Pa. Leads in Casino Tax Revenues
Pennsylvania once again trumped longtime gambling mecca Nevada and led all states last year with the most tax revenue from commercial casinos.
A full year of operations at Sugar House Casino in Philadelphia and a year of table game operations statewide helped drive Pennsylvania's 9.6 percent increase in gaming tax revenue to nearly $1.5 billion in 2011, the American Gaming Association said in its latest report on gaming revenue in the 22 states that have casinos.
Nevada has the most casino jobs of any other state, with more than 174,000, but casinos there pulled in the country's second-highest payoff in tax revenue at $865 million. Indiana was third, with its 13 casinos providing $846 million to states and localities.
A major factor in how much a state can pull in gaming revenue is the tax rate. Pennsylvania taxes casinos at a rate of 55 percent, compared to Nevada's maximum rate of 7.75 percent.
New Jersey saw the steepest drop in gaming tax receipts at 9.1 percent, yielding $277.6 million for the state. The reason: neighboring Pennsylvania and Delaware both had their first full-year of table games, the AGA report noted.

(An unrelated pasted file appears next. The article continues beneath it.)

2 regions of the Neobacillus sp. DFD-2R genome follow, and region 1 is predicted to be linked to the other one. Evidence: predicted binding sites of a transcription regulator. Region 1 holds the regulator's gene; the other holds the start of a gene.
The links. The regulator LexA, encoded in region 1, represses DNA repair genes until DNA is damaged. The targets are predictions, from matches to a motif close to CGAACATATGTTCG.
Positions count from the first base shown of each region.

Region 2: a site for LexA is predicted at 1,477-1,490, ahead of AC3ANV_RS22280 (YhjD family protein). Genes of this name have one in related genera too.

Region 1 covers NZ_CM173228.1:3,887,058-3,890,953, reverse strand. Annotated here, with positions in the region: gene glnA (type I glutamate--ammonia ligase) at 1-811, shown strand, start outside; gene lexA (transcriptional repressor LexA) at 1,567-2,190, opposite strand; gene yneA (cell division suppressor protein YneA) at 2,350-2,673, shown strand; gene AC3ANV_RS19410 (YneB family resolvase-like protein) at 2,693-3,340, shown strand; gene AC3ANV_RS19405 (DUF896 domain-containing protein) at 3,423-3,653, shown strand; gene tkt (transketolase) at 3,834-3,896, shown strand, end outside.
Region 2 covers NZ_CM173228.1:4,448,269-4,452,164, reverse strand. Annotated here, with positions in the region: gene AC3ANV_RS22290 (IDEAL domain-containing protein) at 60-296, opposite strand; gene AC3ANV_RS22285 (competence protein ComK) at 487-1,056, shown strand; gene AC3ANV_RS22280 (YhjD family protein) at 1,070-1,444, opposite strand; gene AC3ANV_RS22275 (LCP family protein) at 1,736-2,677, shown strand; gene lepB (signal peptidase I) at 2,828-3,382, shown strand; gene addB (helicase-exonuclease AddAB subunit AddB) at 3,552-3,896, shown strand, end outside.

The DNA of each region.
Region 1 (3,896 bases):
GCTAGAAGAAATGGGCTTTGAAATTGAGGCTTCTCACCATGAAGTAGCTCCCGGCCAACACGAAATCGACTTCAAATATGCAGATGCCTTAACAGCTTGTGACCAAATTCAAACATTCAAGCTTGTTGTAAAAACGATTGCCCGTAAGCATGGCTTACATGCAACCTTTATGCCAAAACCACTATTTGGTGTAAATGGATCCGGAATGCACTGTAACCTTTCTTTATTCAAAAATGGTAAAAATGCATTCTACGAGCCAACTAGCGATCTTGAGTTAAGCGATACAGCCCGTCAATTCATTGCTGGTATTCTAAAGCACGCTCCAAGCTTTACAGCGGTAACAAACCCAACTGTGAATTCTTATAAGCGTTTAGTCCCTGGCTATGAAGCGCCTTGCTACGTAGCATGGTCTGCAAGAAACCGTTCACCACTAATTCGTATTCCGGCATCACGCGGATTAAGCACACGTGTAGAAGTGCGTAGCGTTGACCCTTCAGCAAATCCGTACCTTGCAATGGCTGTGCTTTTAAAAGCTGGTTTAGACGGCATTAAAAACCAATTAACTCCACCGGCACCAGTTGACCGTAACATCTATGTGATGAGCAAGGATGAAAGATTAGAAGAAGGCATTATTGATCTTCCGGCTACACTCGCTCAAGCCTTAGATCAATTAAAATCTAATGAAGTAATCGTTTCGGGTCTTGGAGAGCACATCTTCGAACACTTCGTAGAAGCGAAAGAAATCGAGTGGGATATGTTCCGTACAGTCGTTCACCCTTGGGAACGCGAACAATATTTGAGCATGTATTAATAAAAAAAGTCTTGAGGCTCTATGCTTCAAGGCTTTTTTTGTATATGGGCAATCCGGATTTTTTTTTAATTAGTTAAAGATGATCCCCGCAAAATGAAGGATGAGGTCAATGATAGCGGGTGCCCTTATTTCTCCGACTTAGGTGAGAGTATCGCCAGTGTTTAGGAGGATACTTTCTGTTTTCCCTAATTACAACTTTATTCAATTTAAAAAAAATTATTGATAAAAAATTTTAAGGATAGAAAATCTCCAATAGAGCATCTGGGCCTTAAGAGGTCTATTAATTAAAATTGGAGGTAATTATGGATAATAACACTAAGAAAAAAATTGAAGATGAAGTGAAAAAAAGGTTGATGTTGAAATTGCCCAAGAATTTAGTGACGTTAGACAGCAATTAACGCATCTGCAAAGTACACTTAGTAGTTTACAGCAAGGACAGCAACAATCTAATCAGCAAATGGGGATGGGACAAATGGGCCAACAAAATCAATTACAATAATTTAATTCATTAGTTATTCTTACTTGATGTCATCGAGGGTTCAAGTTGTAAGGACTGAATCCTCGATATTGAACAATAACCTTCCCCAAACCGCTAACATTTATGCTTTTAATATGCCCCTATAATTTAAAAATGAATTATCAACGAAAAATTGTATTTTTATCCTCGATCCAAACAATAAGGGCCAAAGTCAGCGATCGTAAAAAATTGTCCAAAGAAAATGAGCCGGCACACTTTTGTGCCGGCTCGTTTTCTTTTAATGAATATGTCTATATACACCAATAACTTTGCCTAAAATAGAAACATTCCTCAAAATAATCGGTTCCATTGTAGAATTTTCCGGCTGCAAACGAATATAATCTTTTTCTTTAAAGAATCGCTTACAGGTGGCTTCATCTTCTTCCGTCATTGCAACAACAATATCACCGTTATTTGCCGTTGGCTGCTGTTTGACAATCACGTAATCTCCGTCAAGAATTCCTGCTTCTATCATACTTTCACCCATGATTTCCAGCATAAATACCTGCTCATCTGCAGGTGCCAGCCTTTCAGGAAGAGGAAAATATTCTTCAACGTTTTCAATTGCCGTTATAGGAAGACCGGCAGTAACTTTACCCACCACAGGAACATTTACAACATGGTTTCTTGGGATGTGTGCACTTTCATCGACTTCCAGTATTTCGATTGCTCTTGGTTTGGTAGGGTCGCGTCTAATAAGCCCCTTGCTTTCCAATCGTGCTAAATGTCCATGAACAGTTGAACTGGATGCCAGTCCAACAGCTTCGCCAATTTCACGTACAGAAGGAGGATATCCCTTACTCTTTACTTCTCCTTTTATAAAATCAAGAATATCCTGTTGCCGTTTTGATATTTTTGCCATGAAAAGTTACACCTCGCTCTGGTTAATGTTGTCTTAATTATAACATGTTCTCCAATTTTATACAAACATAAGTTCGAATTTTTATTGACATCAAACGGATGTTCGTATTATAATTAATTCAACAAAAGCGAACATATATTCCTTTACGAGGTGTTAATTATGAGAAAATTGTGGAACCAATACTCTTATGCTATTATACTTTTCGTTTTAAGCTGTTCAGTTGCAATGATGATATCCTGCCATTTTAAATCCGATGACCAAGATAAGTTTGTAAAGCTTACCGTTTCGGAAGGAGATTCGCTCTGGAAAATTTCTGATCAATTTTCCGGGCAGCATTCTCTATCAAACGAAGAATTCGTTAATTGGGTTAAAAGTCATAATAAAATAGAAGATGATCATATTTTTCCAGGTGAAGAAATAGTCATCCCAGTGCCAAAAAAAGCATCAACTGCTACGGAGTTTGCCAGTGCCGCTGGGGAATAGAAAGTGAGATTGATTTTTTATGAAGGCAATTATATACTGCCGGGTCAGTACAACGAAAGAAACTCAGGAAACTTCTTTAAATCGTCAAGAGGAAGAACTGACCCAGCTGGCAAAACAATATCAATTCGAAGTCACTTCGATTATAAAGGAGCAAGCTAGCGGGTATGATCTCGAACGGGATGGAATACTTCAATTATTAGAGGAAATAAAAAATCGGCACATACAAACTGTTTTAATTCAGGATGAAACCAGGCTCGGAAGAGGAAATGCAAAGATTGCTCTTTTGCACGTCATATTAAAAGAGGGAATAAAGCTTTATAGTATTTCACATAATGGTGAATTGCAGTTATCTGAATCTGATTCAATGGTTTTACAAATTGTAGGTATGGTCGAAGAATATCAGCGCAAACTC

"There's no question that the Pennsylvania market is, I think, the major reason that we've had such a dramatic downturn over the past couple of years," Frank Fahrenkopf, Jr., president of the AGA, told The Associated Press in reference to Atlantic City.
Pennsylvania could have more three more casinos under current law. A license for a resort outside Pittsburgh is in litigation, and another license is tied to a yet-to-be-built racetrack, the AP reported. The gaming board also revoked a license that had been issued to Foxwoods in Philadelphia, and that license may soon be put out to bid again, AP said.
A big part of New Jersey Governor Chris Christie's “New Jersey Comeback” effort hinges on revitalizing famed Atlantic City, including the new Revel casino resort that opened in March. Earlier this year, the governor made a plea on YouTube for native New Jersey native Bruce Springsteen to play at Revel over Labor Day, to no avail.
Maryland saw the biggest increase in tax revenue over the last year — a 464.2 percent increase — thanks to the first full year of operations at Maryland's first casino in Perryville and the opening of a second casino in Berlin, sending the state a total of $89.5 million in tax revenue.
Nationwide, commercial casinos provided nearly $8 billion to states and localities in direct gaming taxes — a 4.5 percent increase over 2010 totals, the report said. Commercial casino tax revenues increased in 13 states and declined in nine.